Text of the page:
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2007.11.28 A reptilian smooch

Written by David Green.


I learned something important about myself last week. Given the choice, I would kiss an alligator’s backside before going for the cheek of a woman—an alligator-wrestling woman.

I wanted to give a quick list of “things I learned last week in Florida.” It was to be an easy column to get the chore done so I could concentrate on the much more difficult task of getting a newspaper published after leaving town for a few days.

We did our second annual Take a Turkey to Miami extended weekend to visit our son, Ben. A line often spoken beforehand went something like, “And I’ll suffer on Monday after we return.”

It’s Monday and I’m suffering. Actually, it’s now early Tuesday morning and I’m suffering.

Several of the things I learned had to do with alligators, so I might as well focus on that. The original list wasn’t long enough anyway.

We had breakfast Friday with former Morenci resident David Carlson and his wife, Mercedes, and they suggested that we take an airboat ride through the Everglades. It wasn’t on my list of things to do, but I was interested in seeing the Everglades.

Off we went the next morning to climb aboard the 50-seat boat commandeered by Jeff the Joker.

“How many of you are about to take your first ride in an airboat?”

Most hands went up, if not all of them.

“Me, too,” Jeff said, with his big grin.

My parents joined us on this visit to the south and my father and I both agreed: the Everglades wasn’t what we expected. We had mental images of a swampy area heavy with trees and hanging Spanish moss and small streams flowing here and there. And with alligators, of course.

We were partially right. There were some alligators, but there were few trees. It’s a wide open expanse of sawgrass with channels of slowly moving water.

When Jeff’s tour ended, we were directed into an area with large concrete seats and soon a woman arrived to teach us about alligators.

She stood inside an enclosed area with half a dozen or so gators. Every so often she would toss a wad of meat into an open mouth.

Eventually she said she needed an assistant. I don’t know if she used the word “volunteer” or “victim.” She pointed to me standing up on the top row for a good view and said, “We haven’t heard anything from you. Do you speak English?”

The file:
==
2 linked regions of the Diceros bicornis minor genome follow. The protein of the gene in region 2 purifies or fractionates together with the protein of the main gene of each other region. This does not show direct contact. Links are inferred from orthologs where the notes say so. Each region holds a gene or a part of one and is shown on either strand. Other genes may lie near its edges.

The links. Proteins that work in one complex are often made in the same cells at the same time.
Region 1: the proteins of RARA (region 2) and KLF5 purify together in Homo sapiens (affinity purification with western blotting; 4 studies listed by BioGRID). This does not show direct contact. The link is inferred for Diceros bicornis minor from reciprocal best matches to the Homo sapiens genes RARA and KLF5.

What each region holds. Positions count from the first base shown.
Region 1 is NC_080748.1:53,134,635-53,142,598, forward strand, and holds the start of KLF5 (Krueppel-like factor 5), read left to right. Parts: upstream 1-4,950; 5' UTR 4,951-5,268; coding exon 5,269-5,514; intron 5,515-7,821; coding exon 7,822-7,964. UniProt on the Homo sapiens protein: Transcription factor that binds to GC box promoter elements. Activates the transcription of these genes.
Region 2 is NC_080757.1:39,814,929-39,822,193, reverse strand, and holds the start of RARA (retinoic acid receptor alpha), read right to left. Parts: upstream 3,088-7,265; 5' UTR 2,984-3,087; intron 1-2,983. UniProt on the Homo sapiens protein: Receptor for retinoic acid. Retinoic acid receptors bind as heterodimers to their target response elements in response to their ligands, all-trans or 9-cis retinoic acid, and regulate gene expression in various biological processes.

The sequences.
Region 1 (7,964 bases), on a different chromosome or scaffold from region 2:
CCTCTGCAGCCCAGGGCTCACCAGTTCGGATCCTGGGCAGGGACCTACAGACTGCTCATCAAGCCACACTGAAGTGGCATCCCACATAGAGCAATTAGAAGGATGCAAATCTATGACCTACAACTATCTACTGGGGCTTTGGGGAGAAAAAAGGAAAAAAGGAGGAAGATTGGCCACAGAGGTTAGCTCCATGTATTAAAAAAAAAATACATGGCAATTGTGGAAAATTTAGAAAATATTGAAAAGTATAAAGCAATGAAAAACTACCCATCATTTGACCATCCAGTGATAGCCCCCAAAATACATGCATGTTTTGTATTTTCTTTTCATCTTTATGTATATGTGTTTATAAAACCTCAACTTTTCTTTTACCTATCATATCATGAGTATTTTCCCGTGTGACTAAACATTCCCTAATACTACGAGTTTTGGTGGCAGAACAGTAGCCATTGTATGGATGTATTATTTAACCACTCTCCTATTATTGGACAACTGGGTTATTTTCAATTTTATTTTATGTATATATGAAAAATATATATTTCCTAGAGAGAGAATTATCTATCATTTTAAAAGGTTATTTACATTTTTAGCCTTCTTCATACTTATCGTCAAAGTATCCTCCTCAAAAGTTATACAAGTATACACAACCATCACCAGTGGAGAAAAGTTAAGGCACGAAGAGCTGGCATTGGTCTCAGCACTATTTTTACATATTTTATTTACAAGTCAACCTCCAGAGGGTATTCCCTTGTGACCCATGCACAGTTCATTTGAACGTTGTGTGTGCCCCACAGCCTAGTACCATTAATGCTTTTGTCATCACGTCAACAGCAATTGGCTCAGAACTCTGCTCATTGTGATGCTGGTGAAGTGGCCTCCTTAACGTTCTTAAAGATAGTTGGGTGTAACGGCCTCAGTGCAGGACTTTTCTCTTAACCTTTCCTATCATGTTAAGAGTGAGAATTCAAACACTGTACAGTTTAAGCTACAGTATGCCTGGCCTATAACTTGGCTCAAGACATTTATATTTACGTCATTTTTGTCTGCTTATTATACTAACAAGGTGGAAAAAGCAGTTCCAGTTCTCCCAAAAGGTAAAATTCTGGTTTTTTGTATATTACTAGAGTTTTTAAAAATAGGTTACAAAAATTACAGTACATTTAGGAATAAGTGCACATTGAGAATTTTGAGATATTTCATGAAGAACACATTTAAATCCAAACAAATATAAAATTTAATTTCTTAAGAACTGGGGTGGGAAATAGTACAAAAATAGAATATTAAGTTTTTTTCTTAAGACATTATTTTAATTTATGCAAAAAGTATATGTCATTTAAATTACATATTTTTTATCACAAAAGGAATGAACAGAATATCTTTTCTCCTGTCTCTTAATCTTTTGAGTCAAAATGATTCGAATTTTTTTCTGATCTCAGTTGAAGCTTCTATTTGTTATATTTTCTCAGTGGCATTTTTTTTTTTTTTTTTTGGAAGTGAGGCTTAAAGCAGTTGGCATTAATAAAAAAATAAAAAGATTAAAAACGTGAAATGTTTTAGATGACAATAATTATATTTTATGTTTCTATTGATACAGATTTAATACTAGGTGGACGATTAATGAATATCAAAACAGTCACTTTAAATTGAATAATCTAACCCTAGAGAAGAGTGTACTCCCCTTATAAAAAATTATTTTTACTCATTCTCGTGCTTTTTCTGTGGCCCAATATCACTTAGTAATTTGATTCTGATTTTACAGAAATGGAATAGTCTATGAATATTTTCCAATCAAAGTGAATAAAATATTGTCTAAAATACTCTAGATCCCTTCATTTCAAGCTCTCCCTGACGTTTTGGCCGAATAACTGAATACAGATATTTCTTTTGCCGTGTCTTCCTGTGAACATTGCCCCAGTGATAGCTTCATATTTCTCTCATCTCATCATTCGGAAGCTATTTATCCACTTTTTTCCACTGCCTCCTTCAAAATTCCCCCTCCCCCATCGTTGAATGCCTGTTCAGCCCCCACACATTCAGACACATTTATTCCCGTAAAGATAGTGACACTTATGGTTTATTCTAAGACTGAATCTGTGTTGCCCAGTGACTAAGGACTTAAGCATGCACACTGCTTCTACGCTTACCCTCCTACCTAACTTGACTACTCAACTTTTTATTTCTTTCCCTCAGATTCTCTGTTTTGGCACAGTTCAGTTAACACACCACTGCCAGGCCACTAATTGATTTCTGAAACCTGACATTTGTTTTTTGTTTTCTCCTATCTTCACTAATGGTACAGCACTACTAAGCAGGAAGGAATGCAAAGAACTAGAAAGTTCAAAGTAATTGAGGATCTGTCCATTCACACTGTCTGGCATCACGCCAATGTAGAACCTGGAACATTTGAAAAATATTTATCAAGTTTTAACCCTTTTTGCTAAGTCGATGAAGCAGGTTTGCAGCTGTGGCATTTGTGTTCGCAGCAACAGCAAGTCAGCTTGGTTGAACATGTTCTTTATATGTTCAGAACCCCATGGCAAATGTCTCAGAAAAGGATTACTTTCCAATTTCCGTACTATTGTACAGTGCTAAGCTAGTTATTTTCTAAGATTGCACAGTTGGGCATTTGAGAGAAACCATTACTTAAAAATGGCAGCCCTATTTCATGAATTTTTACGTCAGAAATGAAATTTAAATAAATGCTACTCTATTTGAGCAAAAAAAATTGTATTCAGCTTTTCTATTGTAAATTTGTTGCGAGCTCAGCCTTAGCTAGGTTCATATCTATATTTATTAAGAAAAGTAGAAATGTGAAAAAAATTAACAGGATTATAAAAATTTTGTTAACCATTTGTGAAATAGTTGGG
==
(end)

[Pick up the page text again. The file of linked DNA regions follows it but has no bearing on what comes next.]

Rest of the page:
That question makes sense in southern Florida. Next she asked if I had any heart problems.

Satisfied with my answers, she went to fetch a small alligator. She had me touch its side and smell my finger. She wondered which smelled worse, the alligator or the man she pointed to in the audience. She fingered my father. My finger had no odor; I didn’t check my father.

She pointed to an area on the alligator’s underside, the cloaca, and said that it could be manipulated to determine the sex of the little beast. She wanted me to do that. I reached toward it and she lunged and made a loud noise. That was the heart test.

Next I held the alligator and finally was given the choice: Kiss the backside of the alligator or the backside of the woman and sometimes alligator wrestler. Actually the choice was the alligator or her cheek.

I thought it over. My wife was in the audience. Would she want me kissing another woman? Would she want me kissing an alligator? I went for the gator which I’m sure everyone does.

We were assured that the alligators there really like their caged areas. They enjoy having meat thrown into their mouths and they don’t have to do anything but lie around all day, which is pretty much what they do anyway.

I don’t have room for many “things I learned,” but here are a few:

• Dogs are allowed inside many Miami area restaurants.

• Crickets in southern Florida chirp at a higher pitch than those in the north.

• Plantain chips have no resemblance to bananas. The same cannot be said for fried plantains.

• When Cubans go out for dinner, they enjoy a raucous good time.

I’m glad Ben didn’t try to get a job in Grand Rapids or Chicago. It’s so otherworldly down in Miami with so much in bloom on 80° late-November days. I think I’m now ready to face  the winter.